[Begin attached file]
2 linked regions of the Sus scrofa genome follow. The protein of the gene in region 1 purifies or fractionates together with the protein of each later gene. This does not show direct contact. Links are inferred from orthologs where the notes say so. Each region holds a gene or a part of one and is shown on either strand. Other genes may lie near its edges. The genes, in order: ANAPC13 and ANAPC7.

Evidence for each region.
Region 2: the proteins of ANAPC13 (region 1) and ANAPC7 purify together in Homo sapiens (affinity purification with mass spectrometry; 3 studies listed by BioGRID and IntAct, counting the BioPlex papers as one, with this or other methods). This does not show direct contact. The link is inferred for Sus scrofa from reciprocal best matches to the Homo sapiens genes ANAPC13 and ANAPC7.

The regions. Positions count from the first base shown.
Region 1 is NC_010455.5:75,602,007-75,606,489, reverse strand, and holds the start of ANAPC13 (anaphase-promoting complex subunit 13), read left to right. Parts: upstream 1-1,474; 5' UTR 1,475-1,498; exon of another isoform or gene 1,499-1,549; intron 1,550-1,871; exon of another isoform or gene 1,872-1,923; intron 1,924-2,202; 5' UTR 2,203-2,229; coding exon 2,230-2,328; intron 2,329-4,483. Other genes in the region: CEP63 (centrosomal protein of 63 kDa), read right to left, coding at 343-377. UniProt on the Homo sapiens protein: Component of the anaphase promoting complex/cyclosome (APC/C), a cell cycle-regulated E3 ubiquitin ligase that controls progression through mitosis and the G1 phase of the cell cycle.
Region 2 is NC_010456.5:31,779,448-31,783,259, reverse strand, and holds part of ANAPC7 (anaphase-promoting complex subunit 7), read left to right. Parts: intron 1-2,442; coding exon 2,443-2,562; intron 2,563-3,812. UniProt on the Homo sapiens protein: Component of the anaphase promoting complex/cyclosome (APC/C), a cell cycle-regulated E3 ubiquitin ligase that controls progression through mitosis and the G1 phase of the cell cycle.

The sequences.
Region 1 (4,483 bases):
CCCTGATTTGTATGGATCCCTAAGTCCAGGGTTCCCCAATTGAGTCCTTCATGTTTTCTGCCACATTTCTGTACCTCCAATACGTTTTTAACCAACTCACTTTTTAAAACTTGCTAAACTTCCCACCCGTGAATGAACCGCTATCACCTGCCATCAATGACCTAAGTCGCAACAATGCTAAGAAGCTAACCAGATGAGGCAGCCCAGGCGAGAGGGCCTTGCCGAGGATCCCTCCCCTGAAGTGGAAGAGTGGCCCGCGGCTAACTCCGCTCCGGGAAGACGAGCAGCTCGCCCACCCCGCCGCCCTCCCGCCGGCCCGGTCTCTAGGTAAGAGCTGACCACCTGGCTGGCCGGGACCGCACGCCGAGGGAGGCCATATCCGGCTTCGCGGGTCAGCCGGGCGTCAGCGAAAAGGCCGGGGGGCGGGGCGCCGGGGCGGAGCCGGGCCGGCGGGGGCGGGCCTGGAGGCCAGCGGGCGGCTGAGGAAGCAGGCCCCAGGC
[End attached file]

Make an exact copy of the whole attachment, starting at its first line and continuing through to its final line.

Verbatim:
2 linked regions of the Sus scrofa genome follow. The protein of the gene in region 1 purifies or fractionates together with the protein of each later gene. This does not show direct contact. Links are inferred from orthologs where the notes say so. Each region holds a gene or a part of one and is shown on either strand. Other genes may lie near its edges. The genes, in order: ANAPC13 and ANAPC7.

Evidence for each region.
Region 2: the proteins of ANAPC13 (region 1) and ANAPC7 purify together in Homo sapiens (affinity purification with mass spectrometry; 3 studies listed by BioGRID and IntAct, counting the BioPlex papers as one, with this or other methods). This does not show direct contact. The link is inferred for Sus scrofa from reciprocal best matches to the Homo sapiens genes ANAPC13 and ANAPC7.

The regions. Positions count from the first base shown.
Region 1 is NC_010455.5:75,602,007-75,606,489, reverse strand, and holds the start of ANAPC13 (anaphase-promoting complex subunit 13), read left to right. Parts: upstream 1-1,474; 5' UTR 1,475-1,498; exon of another isoform or gene 1,499-1,549; intron 1,550-1,871; exon of another isoform or gene 1,872-1,923; intron 1,924-2,202; 5' UTR 2,203-2,229; coding exon 2,230-2,328; intron 2,329-4,483. Other genes in the region: CEP63 (centrosomal protein of 63 kDa), read right to left, coding at 343-377. UniProt on the Homo sapiens protein: Component of the anaphase promoting complex/cyclosome (APC/C), a cell cycle-regulated E3 ubiquitin ligase that controls progression through mitosis and the G1 phase of the cell cycle.
Region 2 is NC_010456.5:31,779,448-31,783,259, reverse strand, and holds part of ANAPC7 (anaphase-promoting complex subunit 7), read left to right. Parts: intron 1-2,442; coding exon 2,443-2,562; intron 2,563-3,812. UniProt on the Homo sapiens protein: Component of the anaphase promoting complex/cyclosome (APC/C), a cell cycle-regulated E3 ubiquitin ligase that controls progression through mitosis and the G1 phase of the cell cycle.

The sequences.
Region 1 (4,483 bases):
CCCTGATTTGTATGGATCCCTAAGTCCAGGGTTCCCCAATTGAGTCCTTCATGTTTTCTGCCACATTTCTGTACCTCCAATACGTTTTTAACCAACTCACTTTTTAAAACTTGCTAAACTTCCCACCCGTGAATGAACCGCTATCACCTGCCATCAATGACCTAAGTCGCAACAATGCTAAGAAGCTAACCAGATGAGGCAGCCCAGGCGAGAGGGCCTTGCCGAGGATCCCTCCCCTGAAGTGGAAGAGTGGCCCGCGGCTAACTCCGCTCCGGGAAGACGAGCAGCTCGCCCACCCCGCCGCCCTCCCGCCGGCCCGGTCTCTAGGTAAGAGCTGACCACCTGGCTGGCCGGGACCGCACGCCGAGGGAGGCCATATCCGGCTTCGCGGGTCAGCCGGGCGTCAGCGAAAAGGCCGGGGGGCGGGGCGCCGGGGCGGAGCCGGGCCGGCGGGGGCGGGCCTGGAGGCCAGCGGGCGGCTGAGGAAGCAGGCCCCAGGC